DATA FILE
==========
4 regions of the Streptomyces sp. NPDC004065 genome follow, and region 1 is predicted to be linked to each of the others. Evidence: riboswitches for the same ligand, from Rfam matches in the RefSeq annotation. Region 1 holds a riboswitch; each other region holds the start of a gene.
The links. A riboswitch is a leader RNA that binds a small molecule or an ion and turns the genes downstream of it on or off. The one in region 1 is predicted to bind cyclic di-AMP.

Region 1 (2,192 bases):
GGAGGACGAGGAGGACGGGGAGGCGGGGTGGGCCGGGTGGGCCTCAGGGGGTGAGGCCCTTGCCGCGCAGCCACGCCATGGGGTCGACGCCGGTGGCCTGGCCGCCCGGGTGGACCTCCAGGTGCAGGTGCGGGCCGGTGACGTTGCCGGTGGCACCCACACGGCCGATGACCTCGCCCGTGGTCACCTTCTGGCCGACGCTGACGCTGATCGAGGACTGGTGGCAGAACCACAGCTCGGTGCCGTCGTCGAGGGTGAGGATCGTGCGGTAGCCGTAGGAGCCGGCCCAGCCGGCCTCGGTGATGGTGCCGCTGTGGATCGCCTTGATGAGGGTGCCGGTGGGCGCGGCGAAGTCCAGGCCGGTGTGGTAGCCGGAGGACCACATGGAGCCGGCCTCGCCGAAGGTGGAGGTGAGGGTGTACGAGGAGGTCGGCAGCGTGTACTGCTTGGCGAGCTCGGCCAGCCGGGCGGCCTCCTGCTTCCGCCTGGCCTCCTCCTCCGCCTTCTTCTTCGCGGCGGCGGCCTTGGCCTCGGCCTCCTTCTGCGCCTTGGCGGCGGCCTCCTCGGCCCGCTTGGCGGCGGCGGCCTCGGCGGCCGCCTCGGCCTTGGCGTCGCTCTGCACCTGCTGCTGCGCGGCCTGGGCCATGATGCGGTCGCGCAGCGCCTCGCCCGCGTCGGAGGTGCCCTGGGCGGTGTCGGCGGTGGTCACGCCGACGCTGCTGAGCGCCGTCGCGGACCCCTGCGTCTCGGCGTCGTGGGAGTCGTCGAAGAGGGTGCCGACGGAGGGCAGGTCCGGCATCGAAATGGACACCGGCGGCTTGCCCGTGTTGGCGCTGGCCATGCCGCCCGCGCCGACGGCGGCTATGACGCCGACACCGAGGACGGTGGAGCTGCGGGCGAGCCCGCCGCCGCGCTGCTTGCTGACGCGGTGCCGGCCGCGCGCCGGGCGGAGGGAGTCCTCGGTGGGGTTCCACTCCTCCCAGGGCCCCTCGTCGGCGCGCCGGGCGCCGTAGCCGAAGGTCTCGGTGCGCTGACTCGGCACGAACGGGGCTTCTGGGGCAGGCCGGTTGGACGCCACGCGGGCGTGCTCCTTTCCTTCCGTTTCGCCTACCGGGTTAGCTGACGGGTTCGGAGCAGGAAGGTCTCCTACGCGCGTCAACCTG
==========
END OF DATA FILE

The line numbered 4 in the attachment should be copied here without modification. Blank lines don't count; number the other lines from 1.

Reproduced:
GGAGGACGAGGAGGACGGGGAGGCGGGGTGGGCCGGGTGGGCCTCAGGGGGTGAGGCCCTTGCCGCGCAGCCACGCCATGGGGTCGACGCCGGTGGCCTGGCCGCCCGGGTGGACCTCCAGGTGCAGGTGCGGGCCGGTGACGTTGCCGGTGGCACCCACACGGCCGATGACCTCGCCCGTGGTCACCTTCTGGCCGACGCTGACGCTGATCGAGGACTGGTGGCAGAACCACAGCTCGGTGCCGTCGTCGAGGGTGAGGATCGTGCGGTAGCCGTAGGAGCCGGCCCAGCCGGCCTCGGTGATGGTGCCGCTGTGGATCGCCTTGATGAGGGTGCCGGTGGGCGCGGCGAAGTCCAGGCCGGTGTGGTAGCCGGAGGACCACATGGAGCCGGCCTCGCCGAAGGTGGAGGTGAGGGTGTACGAGGAGGTCGGCAGCGTGTACTGCTTGGCGAGCTCGGCCAGCCGGGCGGCCTCCTGCTTCCGCCTGGCCTCCTCCTCCGCCTTCTTCTTCGCGGCGGCGGCCTTGGCCTCGGCCTCCTTCTGCGCCTTGGCGGCGGCCTCCTCGGCCCGCTTGGCGGCGGCGGCCTCGGCGGCCGCCTCGGCCTTGGCGTCGCTCTGCACCTGCTGCTGCGCGGCCTGGGCCATGATGCGGTCGCGCAGCGCCTCGCCCGCGTCGGAGGTGCCCTGGGCGGTGTCGGCGGTGGTCACGCCGACGCTGCTGAGCGCCGTCGCGGACCCCTGCGTCTCGGCGTCGTGGGAGTCGTCGAAGAGGGTGCCGACGGAGGGCAGGTCCGGCATCGAAATGGACACCGGCGGCTTGCCCGTGTTGGCGCTGGCCATGCCGCCCGCGCCGACGGCGGCTATGACGCCGACACCGAGGACGGTGGAGCTGCGGGCGAGCCCGCCGCCGCGCTGCTTGCTGACGCGGTGCCGGCCGCGCGCCGGGCGGAGGGAGTCCTCGGTGGGGTTCCACTCCTCCCAGGGCCCCTCGTCGGCGCGCCGGGCGCCGTAGCCGAAGGTCTCGGTGCGCTGACTCGGCACGAACGGGGCTTCTGGGGCAGGCCGGTTGGACGCCACGCGGGCGTGCTCCTTTCCTTCCGTTTCGCCTACCGGGTTAGCTGACGGGTTCGGAGCAGGAAGGTCTCCTACGCGCGTCAACCTG